When Ronald Reagan took on the Soviet Union, which he did through the simple tactic of announcing that he was taking on the Soviet Union, conventional wisdom, on both sides of the aisle was horrified. How could he? After almost 40 years of Cold War, we’d reached a tenuous balance predicated on mutually assured destruction. If nobody moved, nobody would fall off the tightrope, right?
This cynical détente wasn’t painless. Even as we, in America, were reacting with frozen fear to the Soviet Union, the Soviet Union kept a cruel, iron grip on its Eastern European satellites, and fomented bloody mischief all over the world.
What the American political class couldn’t understand, but what history has proven to be true, is that, by the 1980s, the whole Soviet empire was a giant Potemkin village. Certainly the Soviets had guns and bombs, and they used the most extreme intimidation tactics to control their people, but their power was hollow, and was based more on stage-craft than reality.
Soviet policies were economically destructive and, even in the Communist world, someone needs to pay the bills. Once Reagan finally started pushing, not only was there no “there there” to push back, but the dissidents who had struggled for so many decades under Soviet rule suddenly got a second wind and were able to upend the Soviets from within.
That was the lesson of my lifetime. The lesson of my parents lifetime was that, if someone had stood up to Hitler in 1938, instead of simply being paralyzed by the fear of what Hitler might do, WWII could almost certainly have been prevented.
Human nature is such that, as long as the status quo isn’t too awful, it’s a nice place to be. Until the situation becomes entirely untenable, we will always cling to the devil we know, rather than face the devil we don’t. Twice in our history — in the 1930s and during the Cold War — we in the West thought we had the devil under control. The 1940s showed we were fools to believe that; the 1980s, under Reagan, showed that it was better to fight the monster than simply to fear the monster.
What we in fairly free countries always forget is that, when a country rules its citizens through fear and intimidation, it has, at best a very fragile hold on them. As long as the dictator’s gun is pointing directly at the citizens’ backs, they will fight for their own government, no matter how cruel it is. However, if these same downtrodden, abused, fearful citizens have even the suspicion that a bigger gun is actually pointed at their dictator, that will give them the courage to refuse to fight. And without enslaved manpower at its behest, a dictatorship is nothing.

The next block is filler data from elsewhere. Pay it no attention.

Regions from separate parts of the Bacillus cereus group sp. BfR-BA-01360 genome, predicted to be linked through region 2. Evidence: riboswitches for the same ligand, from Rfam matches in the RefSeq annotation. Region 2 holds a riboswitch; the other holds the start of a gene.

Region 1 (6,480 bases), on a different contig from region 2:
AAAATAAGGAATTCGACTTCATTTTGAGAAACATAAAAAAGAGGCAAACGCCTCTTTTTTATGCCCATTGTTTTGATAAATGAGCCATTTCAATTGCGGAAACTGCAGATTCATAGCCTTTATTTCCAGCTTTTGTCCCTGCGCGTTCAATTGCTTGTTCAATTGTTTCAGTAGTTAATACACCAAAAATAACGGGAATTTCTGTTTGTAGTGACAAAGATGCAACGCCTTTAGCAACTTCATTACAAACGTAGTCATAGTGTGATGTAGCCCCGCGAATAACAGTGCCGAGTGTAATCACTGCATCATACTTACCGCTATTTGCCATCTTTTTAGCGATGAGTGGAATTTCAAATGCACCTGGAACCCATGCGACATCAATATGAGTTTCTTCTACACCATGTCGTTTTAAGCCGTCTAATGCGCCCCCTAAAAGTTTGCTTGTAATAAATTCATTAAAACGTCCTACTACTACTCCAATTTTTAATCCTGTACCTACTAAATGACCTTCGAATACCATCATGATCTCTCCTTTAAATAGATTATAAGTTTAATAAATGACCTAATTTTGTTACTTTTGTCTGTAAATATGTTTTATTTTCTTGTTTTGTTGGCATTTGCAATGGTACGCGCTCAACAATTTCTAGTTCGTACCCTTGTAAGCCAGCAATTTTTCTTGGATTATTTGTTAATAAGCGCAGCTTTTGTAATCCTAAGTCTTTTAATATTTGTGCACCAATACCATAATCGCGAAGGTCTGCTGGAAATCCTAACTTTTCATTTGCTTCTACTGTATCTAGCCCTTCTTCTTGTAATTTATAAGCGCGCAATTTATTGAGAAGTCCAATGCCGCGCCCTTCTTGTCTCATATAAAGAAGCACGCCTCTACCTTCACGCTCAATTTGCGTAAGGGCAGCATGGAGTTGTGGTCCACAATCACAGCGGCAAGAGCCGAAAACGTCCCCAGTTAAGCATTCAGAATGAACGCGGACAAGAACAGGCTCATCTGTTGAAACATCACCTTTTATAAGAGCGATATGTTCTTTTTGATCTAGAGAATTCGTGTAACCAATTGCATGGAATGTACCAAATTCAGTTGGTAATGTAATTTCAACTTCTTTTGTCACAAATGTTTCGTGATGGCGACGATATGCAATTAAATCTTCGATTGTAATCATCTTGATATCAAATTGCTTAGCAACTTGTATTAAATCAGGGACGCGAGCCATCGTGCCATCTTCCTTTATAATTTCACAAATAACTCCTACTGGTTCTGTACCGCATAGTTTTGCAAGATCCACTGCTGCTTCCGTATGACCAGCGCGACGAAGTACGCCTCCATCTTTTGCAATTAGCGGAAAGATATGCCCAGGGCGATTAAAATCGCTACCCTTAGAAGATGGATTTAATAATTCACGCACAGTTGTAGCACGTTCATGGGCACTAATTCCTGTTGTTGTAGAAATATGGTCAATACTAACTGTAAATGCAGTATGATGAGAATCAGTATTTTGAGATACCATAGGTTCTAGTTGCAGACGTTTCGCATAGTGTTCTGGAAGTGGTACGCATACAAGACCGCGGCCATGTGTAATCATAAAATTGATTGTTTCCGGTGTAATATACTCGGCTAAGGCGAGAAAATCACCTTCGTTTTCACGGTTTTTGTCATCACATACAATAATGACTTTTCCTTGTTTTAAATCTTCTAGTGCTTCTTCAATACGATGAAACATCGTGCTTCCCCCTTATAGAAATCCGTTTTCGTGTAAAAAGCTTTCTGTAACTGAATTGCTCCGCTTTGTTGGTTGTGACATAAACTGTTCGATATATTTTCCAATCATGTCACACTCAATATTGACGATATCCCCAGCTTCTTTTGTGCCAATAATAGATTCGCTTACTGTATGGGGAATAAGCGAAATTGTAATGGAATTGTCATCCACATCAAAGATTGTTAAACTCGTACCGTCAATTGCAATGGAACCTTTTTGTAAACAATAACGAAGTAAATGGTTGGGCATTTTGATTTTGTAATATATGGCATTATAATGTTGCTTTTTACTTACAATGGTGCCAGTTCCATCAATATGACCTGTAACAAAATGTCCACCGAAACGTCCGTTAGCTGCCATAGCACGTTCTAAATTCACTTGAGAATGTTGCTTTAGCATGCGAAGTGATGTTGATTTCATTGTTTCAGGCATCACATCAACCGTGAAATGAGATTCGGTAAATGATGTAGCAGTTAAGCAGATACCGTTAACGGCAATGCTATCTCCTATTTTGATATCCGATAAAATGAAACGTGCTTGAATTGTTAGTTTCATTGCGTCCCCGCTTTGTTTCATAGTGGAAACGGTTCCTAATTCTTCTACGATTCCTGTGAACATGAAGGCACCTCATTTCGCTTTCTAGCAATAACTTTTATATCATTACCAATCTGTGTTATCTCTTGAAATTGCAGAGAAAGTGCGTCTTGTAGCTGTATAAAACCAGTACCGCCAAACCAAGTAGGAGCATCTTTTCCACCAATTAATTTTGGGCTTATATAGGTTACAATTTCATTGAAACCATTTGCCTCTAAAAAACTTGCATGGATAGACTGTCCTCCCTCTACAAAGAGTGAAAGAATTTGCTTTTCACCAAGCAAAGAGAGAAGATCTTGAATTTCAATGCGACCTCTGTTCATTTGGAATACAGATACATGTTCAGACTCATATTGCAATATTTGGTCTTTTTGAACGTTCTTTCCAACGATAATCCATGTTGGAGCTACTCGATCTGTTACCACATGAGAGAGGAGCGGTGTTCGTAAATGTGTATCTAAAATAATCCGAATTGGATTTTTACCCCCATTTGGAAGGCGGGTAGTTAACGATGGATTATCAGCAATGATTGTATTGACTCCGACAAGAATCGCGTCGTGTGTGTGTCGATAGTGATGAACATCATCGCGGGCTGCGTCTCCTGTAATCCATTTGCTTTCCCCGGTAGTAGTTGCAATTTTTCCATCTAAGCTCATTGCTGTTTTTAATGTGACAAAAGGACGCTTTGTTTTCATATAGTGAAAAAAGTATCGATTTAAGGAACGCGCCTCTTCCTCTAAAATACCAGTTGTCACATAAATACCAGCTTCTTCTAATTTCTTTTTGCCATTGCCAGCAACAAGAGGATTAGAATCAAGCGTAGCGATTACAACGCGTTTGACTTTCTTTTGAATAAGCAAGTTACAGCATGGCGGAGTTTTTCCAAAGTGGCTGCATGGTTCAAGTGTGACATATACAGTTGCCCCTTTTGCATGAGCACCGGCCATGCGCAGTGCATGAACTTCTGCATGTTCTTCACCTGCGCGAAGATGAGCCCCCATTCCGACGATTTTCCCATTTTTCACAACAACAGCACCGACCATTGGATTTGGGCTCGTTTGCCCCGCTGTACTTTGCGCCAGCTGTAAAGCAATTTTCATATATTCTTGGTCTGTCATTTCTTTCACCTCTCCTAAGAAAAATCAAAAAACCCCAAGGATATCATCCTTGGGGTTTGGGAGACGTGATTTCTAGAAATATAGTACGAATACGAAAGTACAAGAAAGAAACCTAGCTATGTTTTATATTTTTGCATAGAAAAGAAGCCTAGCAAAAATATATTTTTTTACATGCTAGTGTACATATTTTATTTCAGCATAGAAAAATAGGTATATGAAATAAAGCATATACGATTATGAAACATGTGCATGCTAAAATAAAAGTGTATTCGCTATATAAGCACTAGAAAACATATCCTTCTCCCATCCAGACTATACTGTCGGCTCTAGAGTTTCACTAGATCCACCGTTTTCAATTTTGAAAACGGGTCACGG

I’m waffling on here because of the situation with Iran. Right now, Iran does not yet have a nuclear bomb. It has only the potential of being nuclearized. It’s a monster, but it’s not as terrible a monster as it’s capable of being.
And make no mistake, if it does get the bomb, Iran will not be like the Soviet Union, held in check by the knowledge of its own weaknesses, and by the self-serving pragmatism of its leadership class. Instead, like the Nazis, Iran is an apocalyptic regime that’s wedded to its destiny of controlling or destroying the world. There is no such thing in Iran as mutually assured destruction. If you’re a fanatic Shia, win or lose, you’ve still won. Either you have world domination, or you’ve brought about the apocalypse that is the predicate to the coming of that missing 12th Imam. It’s a win/win.
The only way to deal with Iran is to weaken the government irrevocably before it gets a nuclear weapon. Unfortunately, as in the 1930s and during the Cold War, the political class is paralyzed by the potential downsides of doing so. The U.S. under an Iranian-sympathetic Obama is so paralyzed it does nothing at all. Israel, too, is afraid. It knows that America is no longer an ally, so anything it does is unilateral and, many believe, existentially dangerous to Israel and America. The fears of Israel’s acting are all well-spelled out amongst the political classes at home and abroad: